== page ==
ibyan Leader Moammar Qadhafi gestures to supporters as he speaks in Tripoli, Libya, Wednesday, March 2, 2011. Qadhafi vowed “We will fight until the last man and woman” and lashed out against Europe and the United States for their pressure on him to step down, warning that thousands of Libyans will die if US and Nato forces intervene in the conflict. — AP Photo

DAKAR: After decades of financing and training rebels and liberation movements, Libya’s Moammer Qadhafi is accused of using his influence to amass an army of mercenaries from across sub-Saharan Africa.

Liberia, Sierra Leone, Uganda, Chad, Mali and Zimbabwe: One only has to name a conflict, rebel group or despot in Africa to find someone the Libyan leader has offered finance, training or backing to during his 41-year reign.

He has also aided peacekeeping operations, given aid and built infrastructure.

And now, waving oil money to the south, Qadhafi is said to have lured some 25,000 mercenaries to quash a popular revolt against his regime.

The head of the Libyan Human Rights League Ali Zeidan says Chad is leading this group of foreign fighters including citizens from Niger, Mali, Zimbabwe and Liberia who are being paid between 300 and 2,000 US dollars a day.

Qadhafi has financed rebel movements in Chad including that of current President Idriss Deby, and many of these former rebels are still living in Libya today.

These include supporters of former dictator Hissene Habre and ex-president Goukouni Weddeye.

While most of these governments have denied their nationals are fighting as mercenaries in Libya, Mali officials have confirmed hundreds of young Tuaregs from Mali and Niger have been recruited by Kadhafi.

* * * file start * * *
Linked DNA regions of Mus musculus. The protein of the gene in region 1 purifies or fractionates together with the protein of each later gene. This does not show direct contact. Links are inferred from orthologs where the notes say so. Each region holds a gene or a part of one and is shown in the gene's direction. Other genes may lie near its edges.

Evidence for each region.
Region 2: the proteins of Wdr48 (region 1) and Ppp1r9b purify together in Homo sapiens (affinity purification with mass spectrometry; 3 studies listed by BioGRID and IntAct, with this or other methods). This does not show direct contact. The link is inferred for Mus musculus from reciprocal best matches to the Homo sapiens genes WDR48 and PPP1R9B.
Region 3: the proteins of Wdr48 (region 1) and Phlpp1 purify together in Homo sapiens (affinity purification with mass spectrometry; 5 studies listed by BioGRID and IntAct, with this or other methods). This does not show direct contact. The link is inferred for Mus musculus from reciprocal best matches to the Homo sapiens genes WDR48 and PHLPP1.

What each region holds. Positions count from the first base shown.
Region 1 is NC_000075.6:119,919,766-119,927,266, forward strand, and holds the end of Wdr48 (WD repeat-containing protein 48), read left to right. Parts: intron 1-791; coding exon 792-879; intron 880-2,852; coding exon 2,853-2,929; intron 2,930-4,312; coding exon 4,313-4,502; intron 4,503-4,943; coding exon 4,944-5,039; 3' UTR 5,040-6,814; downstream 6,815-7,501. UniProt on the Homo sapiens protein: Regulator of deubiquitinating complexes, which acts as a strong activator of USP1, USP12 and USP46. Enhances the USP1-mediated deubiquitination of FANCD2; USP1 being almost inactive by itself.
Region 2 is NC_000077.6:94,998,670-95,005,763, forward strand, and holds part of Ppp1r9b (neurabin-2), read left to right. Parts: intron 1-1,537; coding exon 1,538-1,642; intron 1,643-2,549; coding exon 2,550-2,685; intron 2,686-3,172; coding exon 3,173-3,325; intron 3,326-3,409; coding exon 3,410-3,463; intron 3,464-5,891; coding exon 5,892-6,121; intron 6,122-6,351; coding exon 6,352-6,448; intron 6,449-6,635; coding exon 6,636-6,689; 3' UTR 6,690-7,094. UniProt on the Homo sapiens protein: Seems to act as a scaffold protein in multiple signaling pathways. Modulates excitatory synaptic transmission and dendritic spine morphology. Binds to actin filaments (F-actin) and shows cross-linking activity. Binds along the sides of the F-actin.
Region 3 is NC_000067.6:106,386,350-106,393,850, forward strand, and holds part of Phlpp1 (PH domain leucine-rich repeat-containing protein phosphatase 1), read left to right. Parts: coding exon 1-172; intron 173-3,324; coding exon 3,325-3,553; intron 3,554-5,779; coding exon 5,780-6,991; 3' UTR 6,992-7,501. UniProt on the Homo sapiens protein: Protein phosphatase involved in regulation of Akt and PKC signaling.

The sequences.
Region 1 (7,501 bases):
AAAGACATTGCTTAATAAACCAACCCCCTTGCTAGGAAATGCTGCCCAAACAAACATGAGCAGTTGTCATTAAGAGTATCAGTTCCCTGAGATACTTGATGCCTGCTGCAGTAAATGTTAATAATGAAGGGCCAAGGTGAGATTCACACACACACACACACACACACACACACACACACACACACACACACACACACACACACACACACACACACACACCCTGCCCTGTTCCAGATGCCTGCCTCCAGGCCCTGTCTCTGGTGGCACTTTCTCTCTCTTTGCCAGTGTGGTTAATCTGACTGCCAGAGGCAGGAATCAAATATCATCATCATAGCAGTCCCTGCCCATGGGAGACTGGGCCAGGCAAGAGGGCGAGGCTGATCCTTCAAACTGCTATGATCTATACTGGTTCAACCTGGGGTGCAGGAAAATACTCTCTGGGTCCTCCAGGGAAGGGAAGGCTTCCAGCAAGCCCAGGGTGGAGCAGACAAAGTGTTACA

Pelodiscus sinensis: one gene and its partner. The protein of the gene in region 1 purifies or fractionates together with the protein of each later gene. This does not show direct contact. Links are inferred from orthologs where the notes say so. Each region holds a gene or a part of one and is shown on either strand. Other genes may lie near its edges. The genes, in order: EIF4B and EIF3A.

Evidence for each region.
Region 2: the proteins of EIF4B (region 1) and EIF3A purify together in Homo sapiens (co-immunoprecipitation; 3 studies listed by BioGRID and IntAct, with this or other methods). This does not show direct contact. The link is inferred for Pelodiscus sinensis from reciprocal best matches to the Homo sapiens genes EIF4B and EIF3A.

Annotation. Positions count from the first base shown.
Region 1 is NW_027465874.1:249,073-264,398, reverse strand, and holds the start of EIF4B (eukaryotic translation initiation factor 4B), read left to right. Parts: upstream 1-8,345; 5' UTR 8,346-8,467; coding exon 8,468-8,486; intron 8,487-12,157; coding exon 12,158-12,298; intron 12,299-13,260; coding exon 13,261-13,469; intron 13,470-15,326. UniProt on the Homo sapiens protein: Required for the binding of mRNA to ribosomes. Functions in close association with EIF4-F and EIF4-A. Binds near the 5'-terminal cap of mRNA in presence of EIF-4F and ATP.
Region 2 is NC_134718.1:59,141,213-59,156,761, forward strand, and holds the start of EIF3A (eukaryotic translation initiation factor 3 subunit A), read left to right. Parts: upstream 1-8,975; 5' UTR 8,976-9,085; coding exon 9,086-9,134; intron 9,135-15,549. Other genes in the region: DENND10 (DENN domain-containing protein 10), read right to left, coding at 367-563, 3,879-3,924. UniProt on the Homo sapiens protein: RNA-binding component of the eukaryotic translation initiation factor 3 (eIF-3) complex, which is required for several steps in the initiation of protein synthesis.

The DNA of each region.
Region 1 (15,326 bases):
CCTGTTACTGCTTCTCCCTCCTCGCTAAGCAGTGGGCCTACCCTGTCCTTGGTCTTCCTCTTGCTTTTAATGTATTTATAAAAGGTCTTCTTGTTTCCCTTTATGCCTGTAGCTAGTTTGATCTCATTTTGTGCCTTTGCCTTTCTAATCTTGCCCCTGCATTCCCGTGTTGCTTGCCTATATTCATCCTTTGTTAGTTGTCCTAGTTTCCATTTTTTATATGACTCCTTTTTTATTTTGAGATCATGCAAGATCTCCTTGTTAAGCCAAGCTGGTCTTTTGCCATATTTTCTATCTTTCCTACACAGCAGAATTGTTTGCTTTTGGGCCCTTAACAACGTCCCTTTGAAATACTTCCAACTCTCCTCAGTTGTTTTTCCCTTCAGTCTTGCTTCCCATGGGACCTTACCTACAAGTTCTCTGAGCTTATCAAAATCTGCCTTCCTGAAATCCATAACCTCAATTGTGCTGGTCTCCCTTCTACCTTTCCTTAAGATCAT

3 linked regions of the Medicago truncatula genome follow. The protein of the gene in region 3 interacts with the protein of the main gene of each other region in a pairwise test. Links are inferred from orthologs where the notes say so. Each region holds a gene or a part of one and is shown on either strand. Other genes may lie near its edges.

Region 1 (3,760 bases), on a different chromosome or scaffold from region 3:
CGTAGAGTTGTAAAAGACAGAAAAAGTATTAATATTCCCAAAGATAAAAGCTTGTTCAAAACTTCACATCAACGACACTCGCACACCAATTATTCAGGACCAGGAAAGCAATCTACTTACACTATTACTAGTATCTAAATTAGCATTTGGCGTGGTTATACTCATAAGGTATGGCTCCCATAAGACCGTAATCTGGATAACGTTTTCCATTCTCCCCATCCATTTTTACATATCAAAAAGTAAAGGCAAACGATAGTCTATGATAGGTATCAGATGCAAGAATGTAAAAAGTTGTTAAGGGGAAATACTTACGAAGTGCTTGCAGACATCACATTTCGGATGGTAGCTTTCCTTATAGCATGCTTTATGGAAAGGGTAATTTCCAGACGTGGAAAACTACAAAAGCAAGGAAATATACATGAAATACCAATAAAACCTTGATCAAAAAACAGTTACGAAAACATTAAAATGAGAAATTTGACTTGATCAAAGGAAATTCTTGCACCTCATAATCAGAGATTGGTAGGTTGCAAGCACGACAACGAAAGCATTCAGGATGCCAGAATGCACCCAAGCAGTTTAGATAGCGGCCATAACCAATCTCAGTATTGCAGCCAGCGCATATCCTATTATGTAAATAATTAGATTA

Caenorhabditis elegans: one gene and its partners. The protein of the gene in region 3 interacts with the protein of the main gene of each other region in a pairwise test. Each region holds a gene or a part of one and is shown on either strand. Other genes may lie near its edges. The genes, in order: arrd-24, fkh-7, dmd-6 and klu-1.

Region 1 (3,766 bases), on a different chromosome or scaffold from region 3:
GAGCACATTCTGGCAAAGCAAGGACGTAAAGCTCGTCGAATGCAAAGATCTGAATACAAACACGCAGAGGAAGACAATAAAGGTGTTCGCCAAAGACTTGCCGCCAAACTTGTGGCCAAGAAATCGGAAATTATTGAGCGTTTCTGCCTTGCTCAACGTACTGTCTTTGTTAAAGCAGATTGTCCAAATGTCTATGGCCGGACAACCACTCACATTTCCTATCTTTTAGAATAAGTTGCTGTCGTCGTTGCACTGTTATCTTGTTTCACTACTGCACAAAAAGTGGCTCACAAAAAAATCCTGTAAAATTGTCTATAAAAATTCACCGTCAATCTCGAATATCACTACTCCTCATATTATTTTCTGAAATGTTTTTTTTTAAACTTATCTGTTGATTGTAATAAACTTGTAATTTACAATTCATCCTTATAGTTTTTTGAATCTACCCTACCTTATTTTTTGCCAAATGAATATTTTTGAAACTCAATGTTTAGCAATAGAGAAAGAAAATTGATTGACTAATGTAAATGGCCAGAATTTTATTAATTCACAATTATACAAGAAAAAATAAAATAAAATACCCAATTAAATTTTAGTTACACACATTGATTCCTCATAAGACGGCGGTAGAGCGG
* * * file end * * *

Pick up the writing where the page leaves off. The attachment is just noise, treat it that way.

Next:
Abdou Salam Ag Assalat, president of the Regional Assembly of Kidal said young people were “going in masses (to Libya).”He said regional authorities “are trying to dissuade them” from leaving, particularly ex-rebels, but that it was not easy as there were “dollars and weapons” waiting for them.

Qadhafi played a leading role in bringing an end to a Tuareg rebellion in Mali and Niger in October 2009, allegedly distributing millions of dollars to the insurgents.

“At least 3,000 former Tuareg fighters have been roaming in the wild since 2009 so it is no wonder some have been recruited by Kadhafi to whom they are heavily indebted,” said a Tuareg source in Niger on condition of anonymity.

Qadhafi has also supported Uganda’s National Resistance Army rebels, Sierra Leone’s Revolutionary United Front (RUF) and ex-Liberian president Charles Taylor who is currently facing trial for war crimes at The Hague.

Human Rights Watch said Wednesday it has been unable to independently verify the presence of foreign mercenaries in Libya.